Jordanian anti-riot forces stormed a protest in the southern city of Tafileh on early Saturday after participants began chanting slogans reportedly criticizing King Abdullah II.
According to eye-witnesses and activists, authorities fired tear gas and live rounds to disperse a group of some 60 protesters after activists began chanting slogans insulting the Monarch, arresting 15 participants.
“As soon as we started using the words ‘royal palace’ and ‘regime,’ the police came at us with force,” said Fadi Abadeen, an activist who was present at the protest.
A Jordanian security source confirmed that police arrested 15 protesters who currently face charges of attempting to “undermine the regime” and “incite a riot.” “The young men who were arrested were acting outside the lines of the law and were trying to cause a riot and not protesting peacefully,” the source, who is not authorized to speak to the press, told the DPA.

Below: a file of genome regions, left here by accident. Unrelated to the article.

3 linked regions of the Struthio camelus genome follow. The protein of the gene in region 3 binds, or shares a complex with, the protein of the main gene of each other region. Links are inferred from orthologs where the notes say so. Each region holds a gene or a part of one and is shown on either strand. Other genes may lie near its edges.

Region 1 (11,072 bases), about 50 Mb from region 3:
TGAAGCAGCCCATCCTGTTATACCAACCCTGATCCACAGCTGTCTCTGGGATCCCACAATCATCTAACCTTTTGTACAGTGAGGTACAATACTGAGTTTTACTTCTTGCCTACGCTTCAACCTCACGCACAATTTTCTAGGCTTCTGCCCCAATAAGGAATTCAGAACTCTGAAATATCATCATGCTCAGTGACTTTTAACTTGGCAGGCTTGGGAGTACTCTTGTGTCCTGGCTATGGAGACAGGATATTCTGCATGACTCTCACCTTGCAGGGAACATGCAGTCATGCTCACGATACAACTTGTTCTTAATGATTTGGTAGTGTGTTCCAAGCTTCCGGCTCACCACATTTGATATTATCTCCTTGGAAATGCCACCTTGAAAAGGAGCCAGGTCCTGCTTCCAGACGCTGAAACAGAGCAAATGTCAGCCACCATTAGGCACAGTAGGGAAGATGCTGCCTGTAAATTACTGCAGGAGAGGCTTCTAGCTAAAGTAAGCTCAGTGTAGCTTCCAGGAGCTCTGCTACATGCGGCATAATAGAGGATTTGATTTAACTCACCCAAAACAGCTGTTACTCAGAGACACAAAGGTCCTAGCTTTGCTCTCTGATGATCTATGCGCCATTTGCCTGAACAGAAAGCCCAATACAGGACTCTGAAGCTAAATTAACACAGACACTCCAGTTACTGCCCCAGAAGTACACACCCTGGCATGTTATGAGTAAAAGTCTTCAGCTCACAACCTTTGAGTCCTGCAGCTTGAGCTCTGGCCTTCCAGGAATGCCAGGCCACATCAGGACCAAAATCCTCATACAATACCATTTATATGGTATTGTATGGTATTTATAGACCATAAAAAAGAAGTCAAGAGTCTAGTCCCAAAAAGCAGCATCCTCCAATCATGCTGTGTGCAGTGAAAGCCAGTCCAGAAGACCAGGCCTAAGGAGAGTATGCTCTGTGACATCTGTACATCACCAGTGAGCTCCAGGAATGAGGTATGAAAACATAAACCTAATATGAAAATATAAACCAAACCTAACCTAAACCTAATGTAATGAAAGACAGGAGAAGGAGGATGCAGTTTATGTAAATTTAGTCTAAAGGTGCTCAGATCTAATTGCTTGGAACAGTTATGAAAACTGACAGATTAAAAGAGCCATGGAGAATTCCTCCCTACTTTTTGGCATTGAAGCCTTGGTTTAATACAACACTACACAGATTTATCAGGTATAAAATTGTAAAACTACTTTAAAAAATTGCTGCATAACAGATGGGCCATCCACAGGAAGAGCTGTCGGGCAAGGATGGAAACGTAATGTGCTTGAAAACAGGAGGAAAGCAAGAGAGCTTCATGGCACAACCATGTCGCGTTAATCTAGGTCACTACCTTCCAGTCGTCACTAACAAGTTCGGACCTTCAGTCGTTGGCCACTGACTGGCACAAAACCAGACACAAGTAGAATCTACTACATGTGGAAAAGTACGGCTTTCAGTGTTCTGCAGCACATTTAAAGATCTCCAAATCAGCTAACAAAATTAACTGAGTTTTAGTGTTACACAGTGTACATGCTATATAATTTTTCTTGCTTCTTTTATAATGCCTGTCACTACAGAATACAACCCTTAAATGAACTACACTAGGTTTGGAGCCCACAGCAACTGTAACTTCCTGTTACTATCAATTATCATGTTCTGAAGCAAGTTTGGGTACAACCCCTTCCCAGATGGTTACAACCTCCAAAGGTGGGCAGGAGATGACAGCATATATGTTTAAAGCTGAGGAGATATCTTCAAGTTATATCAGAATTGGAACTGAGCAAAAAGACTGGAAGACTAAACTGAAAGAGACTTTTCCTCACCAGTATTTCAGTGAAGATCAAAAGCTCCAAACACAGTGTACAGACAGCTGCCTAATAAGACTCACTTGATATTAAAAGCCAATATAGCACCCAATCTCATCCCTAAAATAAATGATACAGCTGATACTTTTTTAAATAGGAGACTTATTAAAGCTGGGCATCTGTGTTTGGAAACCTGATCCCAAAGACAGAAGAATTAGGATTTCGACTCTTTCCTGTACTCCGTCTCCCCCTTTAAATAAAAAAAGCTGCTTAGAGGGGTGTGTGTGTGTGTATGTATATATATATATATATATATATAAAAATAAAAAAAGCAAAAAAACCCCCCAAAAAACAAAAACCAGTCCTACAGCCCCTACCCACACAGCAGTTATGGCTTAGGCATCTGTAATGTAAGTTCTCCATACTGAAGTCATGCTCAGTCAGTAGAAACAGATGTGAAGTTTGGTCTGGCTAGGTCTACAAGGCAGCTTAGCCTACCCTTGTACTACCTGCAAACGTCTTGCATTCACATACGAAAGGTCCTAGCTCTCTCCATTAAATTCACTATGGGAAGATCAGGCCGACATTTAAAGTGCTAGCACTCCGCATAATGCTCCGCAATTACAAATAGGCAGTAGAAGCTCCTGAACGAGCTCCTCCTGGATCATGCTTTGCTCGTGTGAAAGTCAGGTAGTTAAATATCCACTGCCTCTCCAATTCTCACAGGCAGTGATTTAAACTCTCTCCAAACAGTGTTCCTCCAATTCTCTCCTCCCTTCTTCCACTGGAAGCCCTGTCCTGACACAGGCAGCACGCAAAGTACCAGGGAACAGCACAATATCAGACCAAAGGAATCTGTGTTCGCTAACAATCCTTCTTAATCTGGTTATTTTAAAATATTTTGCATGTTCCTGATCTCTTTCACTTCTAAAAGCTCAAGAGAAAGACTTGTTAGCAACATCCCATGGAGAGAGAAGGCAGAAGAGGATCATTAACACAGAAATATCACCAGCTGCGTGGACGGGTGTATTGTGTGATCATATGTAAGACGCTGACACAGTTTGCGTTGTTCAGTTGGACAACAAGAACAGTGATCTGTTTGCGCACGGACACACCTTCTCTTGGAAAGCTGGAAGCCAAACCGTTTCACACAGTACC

Jordanian security officials refused to disclose the anti-King slogans allegedly chanted by protesters.
Activists contend that their rally was peaceful prior to the riot forces’ storming.
Tafileh residents had organised the rally to protest the detention of local activist Mohammed Al Amaara, who was arrested hours earlier for reportedly making statement criticising Queen Rania during an anti-government protest following Friday noon prayers.
The clashes came as activists took to the streets in nine of Jordan’s 12 provinces on Friday in a series of anti-government rallies urging Prime Minister Fayez Tarawneh to step down for a recent rise in fuel and water prices.
Friday’s incident marked the second such clashes between security forces and activists in Tafileh, 179 kilometres south of Amman, a hotbed of anti-government political activity and the birthplace of Jordan’s 21-month-old protest movement.
Unlike neighbouring countries, Jordan’s protest movement has long called for “regime reform” rather than “regime change,” urging for a transfer of King Abdullah’s constitutional authority to form governments to the people